Manage your medical issues with the assistance of your doctor :- Inquire with your doctor about testing to search for indications of kidney disease.

Treatment of chronic kidney disease

The treatment of chronic kidney disease is completely dependent upon the causes. Some types of kidney disease can be treated but chronic kidney disease has no cure. Treatment mainly consists of methods that help in controlling the signs and symptoms to reduce the complications and decrease the progression rate of the disease. If your kidney is completely failed then you might require the treatment of the end-stage kidney disease. Treatments for moderate kidney disease make you a little comfortable by taking medications.

Medications for high blood pressure

People who are suffering from high blood pressure can have worsening kidney disease. You might be advised to take medications like angiotensin, it converts the enzymes. But the medication initially decreases kidney function and changes electrolyte levels. So you need to do frequent testing of the blood to check your condition. Your doctor might guide you to take low salt in food and take a water pill (diuretic)

Medications for relieving swelling

Fluid retention is common in people with chronic renal disease. This might result in leg swelling as well as excessive blood pressure. Diuretics are medications that can help to keep your body’s fluid balance in check.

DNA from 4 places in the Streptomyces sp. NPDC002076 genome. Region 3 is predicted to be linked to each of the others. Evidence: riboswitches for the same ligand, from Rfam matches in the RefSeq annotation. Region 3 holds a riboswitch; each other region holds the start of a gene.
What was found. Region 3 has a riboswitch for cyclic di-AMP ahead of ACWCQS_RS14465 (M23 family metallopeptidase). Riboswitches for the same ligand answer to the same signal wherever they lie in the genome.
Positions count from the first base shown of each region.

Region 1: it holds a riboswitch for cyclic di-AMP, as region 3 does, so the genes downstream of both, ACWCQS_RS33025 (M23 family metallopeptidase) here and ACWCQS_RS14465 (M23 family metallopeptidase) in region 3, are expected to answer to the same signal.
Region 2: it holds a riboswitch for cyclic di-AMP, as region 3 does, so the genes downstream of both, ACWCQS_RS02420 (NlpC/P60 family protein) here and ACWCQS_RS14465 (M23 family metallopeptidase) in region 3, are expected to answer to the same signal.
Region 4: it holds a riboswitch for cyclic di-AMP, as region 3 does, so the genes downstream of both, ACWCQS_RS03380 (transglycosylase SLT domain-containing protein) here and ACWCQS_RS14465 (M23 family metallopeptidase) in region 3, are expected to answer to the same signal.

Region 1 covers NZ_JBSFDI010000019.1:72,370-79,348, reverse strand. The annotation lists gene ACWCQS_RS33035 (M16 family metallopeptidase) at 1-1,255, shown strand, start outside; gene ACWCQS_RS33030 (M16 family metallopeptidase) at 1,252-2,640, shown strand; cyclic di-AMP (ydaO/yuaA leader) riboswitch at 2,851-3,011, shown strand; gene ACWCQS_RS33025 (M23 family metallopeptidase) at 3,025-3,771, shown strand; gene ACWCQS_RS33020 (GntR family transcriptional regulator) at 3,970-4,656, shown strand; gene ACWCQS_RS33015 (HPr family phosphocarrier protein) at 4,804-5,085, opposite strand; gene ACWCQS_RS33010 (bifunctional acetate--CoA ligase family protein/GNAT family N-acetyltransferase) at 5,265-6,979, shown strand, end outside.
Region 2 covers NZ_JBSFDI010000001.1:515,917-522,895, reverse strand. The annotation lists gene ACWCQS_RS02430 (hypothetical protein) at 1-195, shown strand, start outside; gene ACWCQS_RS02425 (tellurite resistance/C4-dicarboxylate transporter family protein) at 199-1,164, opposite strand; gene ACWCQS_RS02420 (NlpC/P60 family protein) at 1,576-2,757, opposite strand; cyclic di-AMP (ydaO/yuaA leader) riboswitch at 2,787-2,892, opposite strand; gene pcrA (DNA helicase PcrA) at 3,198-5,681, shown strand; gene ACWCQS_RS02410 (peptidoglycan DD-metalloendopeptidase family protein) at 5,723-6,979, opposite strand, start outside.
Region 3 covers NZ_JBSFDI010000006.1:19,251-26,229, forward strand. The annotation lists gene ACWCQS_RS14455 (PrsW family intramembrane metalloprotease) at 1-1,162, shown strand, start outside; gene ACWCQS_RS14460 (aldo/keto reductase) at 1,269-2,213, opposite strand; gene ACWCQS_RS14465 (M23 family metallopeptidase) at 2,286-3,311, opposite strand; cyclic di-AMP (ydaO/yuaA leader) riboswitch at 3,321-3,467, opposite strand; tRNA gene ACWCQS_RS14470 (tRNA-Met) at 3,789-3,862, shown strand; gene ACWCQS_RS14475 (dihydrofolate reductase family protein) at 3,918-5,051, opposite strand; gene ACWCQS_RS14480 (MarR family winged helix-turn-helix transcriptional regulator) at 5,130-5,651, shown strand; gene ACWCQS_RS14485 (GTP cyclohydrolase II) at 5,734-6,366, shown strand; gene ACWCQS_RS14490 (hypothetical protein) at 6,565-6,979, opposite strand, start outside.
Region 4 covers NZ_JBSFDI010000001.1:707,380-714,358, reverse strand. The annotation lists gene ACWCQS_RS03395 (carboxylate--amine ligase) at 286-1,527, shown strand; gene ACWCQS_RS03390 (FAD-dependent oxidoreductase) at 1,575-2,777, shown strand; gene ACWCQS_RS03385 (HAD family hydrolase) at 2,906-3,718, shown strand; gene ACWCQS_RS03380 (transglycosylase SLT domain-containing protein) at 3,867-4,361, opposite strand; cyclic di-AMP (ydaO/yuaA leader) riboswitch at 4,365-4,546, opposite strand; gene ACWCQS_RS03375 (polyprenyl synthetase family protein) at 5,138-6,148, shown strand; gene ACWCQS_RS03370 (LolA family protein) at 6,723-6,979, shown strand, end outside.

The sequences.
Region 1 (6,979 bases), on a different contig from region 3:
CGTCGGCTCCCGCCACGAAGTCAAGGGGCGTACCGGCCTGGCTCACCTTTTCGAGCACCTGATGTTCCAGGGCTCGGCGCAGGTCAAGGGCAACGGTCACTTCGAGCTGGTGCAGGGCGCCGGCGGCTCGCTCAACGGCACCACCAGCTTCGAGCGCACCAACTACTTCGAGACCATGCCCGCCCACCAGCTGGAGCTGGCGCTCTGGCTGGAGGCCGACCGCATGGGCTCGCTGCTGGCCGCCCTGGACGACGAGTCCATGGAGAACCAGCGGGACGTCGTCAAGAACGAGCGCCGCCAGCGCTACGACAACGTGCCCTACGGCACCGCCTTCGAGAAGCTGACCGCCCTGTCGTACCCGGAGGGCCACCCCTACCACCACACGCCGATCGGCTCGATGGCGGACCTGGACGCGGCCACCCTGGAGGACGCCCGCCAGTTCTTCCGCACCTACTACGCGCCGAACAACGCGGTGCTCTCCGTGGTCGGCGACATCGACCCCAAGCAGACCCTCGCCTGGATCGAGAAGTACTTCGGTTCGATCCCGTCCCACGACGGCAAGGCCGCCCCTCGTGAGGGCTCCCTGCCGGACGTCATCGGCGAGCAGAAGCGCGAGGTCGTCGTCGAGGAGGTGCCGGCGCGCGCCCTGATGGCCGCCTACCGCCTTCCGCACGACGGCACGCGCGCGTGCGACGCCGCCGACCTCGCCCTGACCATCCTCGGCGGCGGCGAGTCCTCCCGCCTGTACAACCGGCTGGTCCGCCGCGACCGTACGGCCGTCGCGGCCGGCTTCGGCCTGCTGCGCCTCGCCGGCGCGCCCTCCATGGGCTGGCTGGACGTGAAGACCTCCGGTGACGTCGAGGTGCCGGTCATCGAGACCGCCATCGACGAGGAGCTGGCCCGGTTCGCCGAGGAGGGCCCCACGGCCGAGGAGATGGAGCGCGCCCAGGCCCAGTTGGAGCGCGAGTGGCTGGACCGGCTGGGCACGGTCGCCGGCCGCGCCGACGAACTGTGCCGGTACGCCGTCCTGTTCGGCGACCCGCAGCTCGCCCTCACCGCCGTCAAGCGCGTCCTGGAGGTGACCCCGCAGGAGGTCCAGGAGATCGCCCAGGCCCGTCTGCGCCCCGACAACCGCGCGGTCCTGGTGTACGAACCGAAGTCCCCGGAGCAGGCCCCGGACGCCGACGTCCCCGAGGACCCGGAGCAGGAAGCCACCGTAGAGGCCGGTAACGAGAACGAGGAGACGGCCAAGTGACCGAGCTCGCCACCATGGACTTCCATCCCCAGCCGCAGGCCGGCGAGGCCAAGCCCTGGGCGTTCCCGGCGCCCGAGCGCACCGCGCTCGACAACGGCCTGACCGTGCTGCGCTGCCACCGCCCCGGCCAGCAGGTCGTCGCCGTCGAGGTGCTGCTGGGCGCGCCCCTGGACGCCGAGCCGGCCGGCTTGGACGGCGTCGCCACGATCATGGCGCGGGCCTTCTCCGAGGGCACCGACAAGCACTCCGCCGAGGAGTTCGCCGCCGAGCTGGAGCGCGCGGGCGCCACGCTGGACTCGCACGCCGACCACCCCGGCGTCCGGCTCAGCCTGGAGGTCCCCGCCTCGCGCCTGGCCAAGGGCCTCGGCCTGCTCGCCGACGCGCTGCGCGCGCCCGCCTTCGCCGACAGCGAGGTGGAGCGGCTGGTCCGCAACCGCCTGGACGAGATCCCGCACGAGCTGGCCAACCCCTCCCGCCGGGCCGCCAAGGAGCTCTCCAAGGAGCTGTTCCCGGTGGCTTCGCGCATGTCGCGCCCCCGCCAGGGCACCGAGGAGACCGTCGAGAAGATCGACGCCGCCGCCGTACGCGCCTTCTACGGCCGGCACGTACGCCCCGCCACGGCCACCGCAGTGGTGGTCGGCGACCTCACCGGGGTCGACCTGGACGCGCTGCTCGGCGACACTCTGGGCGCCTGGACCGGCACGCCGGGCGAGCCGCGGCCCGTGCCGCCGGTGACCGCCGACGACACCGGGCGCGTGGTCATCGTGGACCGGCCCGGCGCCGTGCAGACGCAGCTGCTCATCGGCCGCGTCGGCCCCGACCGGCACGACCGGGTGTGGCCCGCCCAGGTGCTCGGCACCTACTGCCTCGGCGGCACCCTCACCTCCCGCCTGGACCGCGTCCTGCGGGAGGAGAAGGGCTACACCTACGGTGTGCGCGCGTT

Medications for treating anemia

Taking supplements of the hormone erythropoietin helps in producing more red blood cells, sometimes with added iron. This may help to reduce fatigue and weakness associated with anemia.

 Cholesterol-lowering medications

To reduce your cholesterol, your doctor may advise you to take statin drugs. Chronic renal disease patients frequently have high amounts of poor cholesterol, which can raise the risk of heart disease.

Medications that keep your bones healthy.

Calcium and vitamin D supplements can help prevent bone weakness and reduce your risk of fracture. You may also be prescribed a phosphate binder to reduce the quantity of phosphate in your blood and protect your blood vessels from damage caused by calcium deposits (calcification).

Reduce your protein intake to reduce waste products in your blood

Your body generates waste products when it consumes protein from meals, which your kidneys must filter from your blood. Your doctor may advise you to consume less protein to lessen the amount of work your kidneys must do. A qualified dietician can advise you on how to reduce your protein intake while maintaining a balanced diet.

Methods for treatment of end-stage kidney disease

. If your kidneys are unable to store waste and unable to clearance the fluid then you are at the stage of kidney failure and to survive you are required dialysis and kidney transplant compulsory

Kidney dialysis:-